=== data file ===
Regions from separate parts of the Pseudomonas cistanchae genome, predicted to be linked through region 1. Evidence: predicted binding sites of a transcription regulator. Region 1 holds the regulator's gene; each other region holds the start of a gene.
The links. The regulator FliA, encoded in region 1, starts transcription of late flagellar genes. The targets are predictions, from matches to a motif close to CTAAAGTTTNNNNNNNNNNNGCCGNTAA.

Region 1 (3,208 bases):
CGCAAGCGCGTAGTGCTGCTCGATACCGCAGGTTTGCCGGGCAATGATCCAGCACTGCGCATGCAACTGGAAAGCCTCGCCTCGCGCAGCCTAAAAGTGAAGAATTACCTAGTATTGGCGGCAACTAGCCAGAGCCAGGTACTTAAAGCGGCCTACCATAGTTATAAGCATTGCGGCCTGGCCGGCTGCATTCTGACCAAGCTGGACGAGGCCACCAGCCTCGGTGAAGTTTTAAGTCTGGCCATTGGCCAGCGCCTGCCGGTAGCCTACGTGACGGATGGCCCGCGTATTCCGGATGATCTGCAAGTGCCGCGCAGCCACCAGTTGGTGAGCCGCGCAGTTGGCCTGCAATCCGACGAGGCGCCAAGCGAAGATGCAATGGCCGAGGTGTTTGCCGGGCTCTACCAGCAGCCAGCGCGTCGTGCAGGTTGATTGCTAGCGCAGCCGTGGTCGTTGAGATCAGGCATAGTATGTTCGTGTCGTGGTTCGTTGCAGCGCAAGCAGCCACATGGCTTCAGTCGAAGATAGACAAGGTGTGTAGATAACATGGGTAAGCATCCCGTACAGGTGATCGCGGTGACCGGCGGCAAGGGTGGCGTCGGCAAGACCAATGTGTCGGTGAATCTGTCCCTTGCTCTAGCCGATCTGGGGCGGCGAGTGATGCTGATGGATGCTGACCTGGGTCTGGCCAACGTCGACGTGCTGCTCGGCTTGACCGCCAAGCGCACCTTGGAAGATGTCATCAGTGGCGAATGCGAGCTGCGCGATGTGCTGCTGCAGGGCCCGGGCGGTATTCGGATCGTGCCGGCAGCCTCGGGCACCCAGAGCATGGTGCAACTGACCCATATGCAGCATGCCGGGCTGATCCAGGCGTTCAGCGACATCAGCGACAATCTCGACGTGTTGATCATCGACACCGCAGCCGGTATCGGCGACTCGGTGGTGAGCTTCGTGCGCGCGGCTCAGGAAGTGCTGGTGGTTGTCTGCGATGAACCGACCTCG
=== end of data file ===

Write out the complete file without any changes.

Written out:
Regions from separate parts of the Pseudomonas cistanchae genome, predicted to be linked through region 1. Evidence: predicted binding sites of a transcription regulator. Region 1 holds the regulator's gene; each other region holds the start of a gene.
The links. The regulator FliA, encoded in region 1, starts transcription of late flagellar genes. The targets are predictions, from matches to a motif close to CTAAAGTTTNNNNNNNNNNNGCCGNTAA.

Region 1 (3,208 bases):
CGCAAGCGCGTAGTGCTGCTCGATACCGCAGGTTTGCCGGGCAATGATCCAGCACTGCGCATGCAACTGGAAAGCCTCGCCTCGCGCAGCCTAAAAGTGAAGAATTACCTAGTATTGGCGGCAACTAGCCAGAGCCAGGTACTTAAAGCGGCCTACCATAGTTATAAGCATTGCGGCCTGGCCGGCTGCATTCTGACCAAGCTGGACGAGGCCACCAGCCTCGGTGAAGTTTTAAGTCTGGCCATTGGCCAGCGCCTGCCGGTAGCCTACGTGACGGATGGCCCGCGTATTCCGGATGATCTGCAAGTGCCGCGCAGCCACCAGTTGGTGAGCCGCGCAGTTGGCCTGCAATCCGACGAGGCGCCAAGCGAAGATGCAATGGCCGAGGTGTTTGCCGGGCTCTACCAGCAGCCAGCGCGTCGTGCAGGTTGATTGCTAGCGCAGCCGTGGTCGTTGAGATCAGGCATAGTATGTTCGTGTCGTGGTTCGTTGCAGCGCAAGCAGCCACATGGCTTCAGTCGAAGATAGACAAGGTGTGTAGATAACATGGGTAAGCATCCCGTACAGGTGATCGCGGTGACCGGCGGCAAGGGTGGCGTCGGCAAGACCAATGTGTCGGTGAATCTGTCCCTTGCTCTAGCCGATCTGGGGCGGCGAGTGATGCTGATGGATGCTGACCTGGGTCTGGCCAACGTCGACGTGCTGCTCGGCTTGACCGCCAAGCGCACCTTGGAAGATGTCATCAGTGGCGAATGCGAGCTGCGCGATGTGCTGCTGCAGGGCCCGGGCGGTATTCGGATCGTGCCGGCAGCCTCGGGCACCCAGAGCATGGTGCAACTGACCCATATGCAGCATGCCGGGCTGATCCAGGCGTTCAGCGACATCAGCGACAATCTCGACGTGTTGATCATCGACACCGCAGCCGGTATCGGCGACTCGGTGGTGAGCTTCGTGCGCGCGGCTCAGGAAGTGCTGGTGGTTGTCTGCGATGAACCGACCTCG